Succulent trough at Lorene Edward-Forkner's house
Lorene, one of the hosts of our Fling, had a darling home and garden in West Seattle, and she's the author of the forthcoming Timber Press book Handmade Garden Style. Her garden is chock full of interesting items she made herself, including this "trough" for succulents made out of a rain gutter. I think it's a brilliant idea!

Lorene Edwards-Forkner's outdoor terrarium
This outdoor terrarium made from a very large industrial light fixture blew me away. Isn't it cool? Of course, if I tried that at home it would roast the plants in no time. But even here it was in a little shaded nook, and I'm sure Lorene occasionally pops the top when it gets too hot.

I hope you enjoyed seeing some of the neat little things, plants or objects, that I found on my garden trip. My very favorite place I toured was Bloedel Reserve on Bainbridge Island, which I posted about here. I'd like to give a big thanks to all the folks that worked so hard to make the 2011 Garden Bloggers Fling such a great success. It was fabulous; what more can I say?

This post was written by Jean McWeeney for my blog Dig, Grow, Compost, Blog. Copyright 2011. Please contact me for permission to copy, reproduce, scrape, etc.

Monday, August 1, 2011

Peaceful Bloedel Reserve

Japanese maple
How do I tell the story of Bloedel Reserve? I can only tell you of the impressions this beautiful garden on Bainbridge Island made on me, and hopefully show you through some of the few photos I took how I felt. Bloedel Reserve was our last big outing of the Seattle Fling for garden bloggers. To say that the whole experience exceeded my expectations is no exaggeration. But I'll save the telling of the Fling experiences for later. Meanwhile, join me on this rainy day in Bloedel.

The silent mower
The photo of the lawnmower is a bit of joke. I was in the first group who attended the three photography workshops given by David Perry (the fabulous garden photographer and funny man to boot), and we were constantly assaulted by the sounds of mowers going as he spoke (it was the one day per week the Reserve is closed, so naturally it's when some of the heavy work gets done). The finally silent lawnmower was the first thing I encountered when I left the visitor center to shoot photos.

Garden gate near the Japanese guest house
I spent most of my time near the Japanese garden. The sense of peace there was palpable to me. Wherever I turned I saw majestic trees and the slight hand of man.

Rain and lack of a Death Star means gunnera grows quite large there.

Ever present moss
But many small things grow in Bloedel as well.

Near the visitor center is a Japanese guest house (the Reserve was only established in 1988, two years after the Bloedels lived there). One of the powerful aspects to Bloedel is the way in which each scene invites one to further exploration. Leaving the visitor center I saw this large pond and little glimpses of other interesting things to come beyond the pond.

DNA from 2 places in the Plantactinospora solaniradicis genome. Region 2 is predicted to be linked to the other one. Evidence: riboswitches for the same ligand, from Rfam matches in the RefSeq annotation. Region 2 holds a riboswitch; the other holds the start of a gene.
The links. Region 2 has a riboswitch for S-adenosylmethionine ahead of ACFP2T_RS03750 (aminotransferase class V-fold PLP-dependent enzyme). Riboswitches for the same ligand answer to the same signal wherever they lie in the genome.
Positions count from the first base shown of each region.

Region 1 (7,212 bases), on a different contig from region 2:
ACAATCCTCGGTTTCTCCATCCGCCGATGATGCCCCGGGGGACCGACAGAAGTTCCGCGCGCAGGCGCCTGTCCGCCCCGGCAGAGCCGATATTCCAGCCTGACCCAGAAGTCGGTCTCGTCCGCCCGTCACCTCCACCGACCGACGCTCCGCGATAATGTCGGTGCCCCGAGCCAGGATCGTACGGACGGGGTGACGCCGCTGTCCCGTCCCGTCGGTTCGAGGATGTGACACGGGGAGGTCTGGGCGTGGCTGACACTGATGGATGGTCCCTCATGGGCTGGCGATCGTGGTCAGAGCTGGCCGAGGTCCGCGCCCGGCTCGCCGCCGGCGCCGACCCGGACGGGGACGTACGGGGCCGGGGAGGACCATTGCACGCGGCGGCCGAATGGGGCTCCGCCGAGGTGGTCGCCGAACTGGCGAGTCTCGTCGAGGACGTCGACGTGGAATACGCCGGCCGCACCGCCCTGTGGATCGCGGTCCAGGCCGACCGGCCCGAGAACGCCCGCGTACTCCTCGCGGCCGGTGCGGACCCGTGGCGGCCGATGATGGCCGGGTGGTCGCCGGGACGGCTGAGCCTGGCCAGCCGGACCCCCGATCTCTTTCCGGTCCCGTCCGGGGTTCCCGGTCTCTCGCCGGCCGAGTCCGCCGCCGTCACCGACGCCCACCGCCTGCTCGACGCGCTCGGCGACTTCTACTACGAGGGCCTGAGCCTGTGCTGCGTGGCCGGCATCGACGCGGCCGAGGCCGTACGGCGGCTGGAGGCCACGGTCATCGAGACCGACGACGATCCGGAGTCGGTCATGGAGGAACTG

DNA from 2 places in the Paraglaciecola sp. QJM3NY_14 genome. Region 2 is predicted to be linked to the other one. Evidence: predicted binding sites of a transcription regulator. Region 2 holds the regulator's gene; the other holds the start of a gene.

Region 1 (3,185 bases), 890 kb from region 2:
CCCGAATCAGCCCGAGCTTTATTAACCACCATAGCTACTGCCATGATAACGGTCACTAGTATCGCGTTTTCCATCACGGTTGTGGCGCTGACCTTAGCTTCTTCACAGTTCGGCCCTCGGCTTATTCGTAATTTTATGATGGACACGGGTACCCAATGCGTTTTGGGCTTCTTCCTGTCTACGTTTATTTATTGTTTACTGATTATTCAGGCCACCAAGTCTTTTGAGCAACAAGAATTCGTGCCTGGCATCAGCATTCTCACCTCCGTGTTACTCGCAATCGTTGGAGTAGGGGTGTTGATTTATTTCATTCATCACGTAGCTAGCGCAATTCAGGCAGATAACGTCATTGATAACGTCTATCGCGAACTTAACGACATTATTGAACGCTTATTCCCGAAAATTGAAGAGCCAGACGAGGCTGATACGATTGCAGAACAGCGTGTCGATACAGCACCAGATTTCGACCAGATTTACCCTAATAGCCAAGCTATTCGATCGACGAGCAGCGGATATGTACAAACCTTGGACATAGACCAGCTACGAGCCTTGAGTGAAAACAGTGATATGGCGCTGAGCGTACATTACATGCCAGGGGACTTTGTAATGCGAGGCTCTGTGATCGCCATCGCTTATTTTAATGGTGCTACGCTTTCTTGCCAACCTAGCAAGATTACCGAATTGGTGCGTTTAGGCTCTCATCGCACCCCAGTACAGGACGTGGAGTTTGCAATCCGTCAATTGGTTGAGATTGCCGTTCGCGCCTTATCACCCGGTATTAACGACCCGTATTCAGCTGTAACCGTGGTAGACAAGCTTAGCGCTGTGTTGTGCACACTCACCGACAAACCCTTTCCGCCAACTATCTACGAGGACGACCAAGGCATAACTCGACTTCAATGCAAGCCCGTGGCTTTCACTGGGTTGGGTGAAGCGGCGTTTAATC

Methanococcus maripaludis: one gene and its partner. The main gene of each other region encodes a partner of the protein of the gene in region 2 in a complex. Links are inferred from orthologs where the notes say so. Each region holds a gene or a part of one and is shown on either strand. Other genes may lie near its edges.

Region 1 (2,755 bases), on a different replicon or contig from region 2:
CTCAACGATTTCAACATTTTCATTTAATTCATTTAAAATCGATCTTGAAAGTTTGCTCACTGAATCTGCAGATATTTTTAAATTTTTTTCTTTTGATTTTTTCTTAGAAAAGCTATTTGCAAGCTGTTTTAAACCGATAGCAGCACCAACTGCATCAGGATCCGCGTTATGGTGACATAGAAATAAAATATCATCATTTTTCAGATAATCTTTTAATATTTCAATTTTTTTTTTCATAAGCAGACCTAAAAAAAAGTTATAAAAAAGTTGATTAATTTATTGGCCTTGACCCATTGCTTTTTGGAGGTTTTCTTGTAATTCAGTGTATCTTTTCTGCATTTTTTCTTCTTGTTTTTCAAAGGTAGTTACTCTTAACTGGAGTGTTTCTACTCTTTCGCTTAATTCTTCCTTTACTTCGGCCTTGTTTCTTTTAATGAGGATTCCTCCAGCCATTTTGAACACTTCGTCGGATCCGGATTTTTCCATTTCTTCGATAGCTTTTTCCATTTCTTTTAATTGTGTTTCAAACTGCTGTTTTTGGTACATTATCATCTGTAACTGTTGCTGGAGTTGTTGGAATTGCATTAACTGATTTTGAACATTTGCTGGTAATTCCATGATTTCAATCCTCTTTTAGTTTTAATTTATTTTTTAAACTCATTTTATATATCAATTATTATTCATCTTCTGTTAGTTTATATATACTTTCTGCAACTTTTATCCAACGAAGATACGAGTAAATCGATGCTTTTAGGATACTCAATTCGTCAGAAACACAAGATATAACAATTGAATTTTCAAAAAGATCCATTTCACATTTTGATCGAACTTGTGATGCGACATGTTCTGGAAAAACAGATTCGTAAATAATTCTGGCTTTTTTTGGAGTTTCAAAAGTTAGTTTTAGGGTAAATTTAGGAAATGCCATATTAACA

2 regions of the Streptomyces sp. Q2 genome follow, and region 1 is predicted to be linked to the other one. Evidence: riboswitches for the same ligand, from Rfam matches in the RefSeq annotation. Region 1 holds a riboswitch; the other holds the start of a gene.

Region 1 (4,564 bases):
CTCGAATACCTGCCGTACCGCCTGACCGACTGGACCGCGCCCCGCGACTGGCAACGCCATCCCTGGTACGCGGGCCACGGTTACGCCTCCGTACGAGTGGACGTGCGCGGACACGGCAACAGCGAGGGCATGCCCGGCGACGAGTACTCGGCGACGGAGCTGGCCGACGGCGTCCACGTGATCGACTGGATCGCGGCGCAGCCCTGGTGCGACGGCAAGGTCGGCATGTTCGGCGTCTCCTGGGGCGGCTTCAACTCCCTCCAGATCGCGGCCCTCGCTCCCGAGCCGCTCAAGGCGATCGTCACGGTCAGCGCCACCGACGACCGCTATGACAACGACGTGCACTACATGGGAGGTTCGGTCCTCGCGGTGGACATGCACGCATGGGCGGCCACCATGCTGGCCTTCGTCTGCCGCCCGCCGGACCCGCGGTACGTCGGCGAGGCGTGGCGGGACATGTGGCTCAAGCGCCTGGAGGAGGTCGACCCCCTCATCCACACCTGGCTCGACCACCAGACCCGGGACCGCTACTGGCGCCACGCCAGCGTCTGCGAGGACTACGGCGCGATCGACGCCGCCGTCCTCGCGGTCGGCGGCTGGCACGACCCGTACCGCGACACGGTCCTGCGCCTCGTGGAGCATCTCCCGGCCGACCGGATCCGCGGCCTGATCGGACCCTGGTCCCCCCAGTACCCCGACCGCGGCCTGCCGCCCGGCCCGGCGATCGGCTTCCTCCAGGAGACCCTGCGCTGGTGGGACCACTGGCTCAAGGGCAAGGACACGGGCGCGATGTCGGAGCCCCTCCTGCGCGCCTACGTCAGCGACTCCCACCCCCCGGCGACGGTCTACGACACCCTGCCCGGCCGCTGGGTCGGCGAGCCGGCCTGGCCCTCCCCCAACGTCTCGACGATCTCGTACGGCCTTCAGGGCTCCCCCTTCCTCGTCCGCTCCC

Japanese guest house
Sure enough, the guest house appears.

The Dry Garden
Just outside the guest house is a traditional Japanese dry garden, very serene and meditative. I spent some time around the guest house, just imagining what it might be like to stay a long time there.

Stream outside guest house
Each step took me farther into tranquility as the light rain muffled sounds and deepened the green.

Rain on pine tree
While I was sitting and contemplating the beauty, I realized I had only one shot left on my camera (long story but my digital SLR died that day and my compact camera only had room for a few photos). So what would be my last photo of the Fling experience? Because I was in such a peaceful frame of mind, and because I wanted to shoot into the light (inside joke), I thought the raindrops on the pine tree I was near would be perfect. And so I hope my last photo brings you peace as well.

But one more thing - I want to leave you with some interesting facts about Bloedel Reserve. Prentice Bloedel took over the helm of his family's timber business but retired early to work on his property. This is from their website:
"Prentice Bloedel was a pioneer in renewable resources and sustainability. He was the first to use sawdust as a fuel to power his company’s mills. He replanted clear cut areas, and started a company that marketed fireplace logs made from sawdust. He also was deeply interested in the relationship between people and the natural world, and the power of landscape to evoke emotions ranging from tranquility to exhilaration. Indeed, some believe that due to his early school experiences and his bout with polio as a young man, Prentice Bloedel may have been ahead of his time in his understanding of the therapeutic power of gardens and landscape."

This post was written by Jean McWeeney for my blog Dig, Grow, Compost, Blog. Copyright 2011. Please contact me for permission to copy, reproduce, scrape, etc.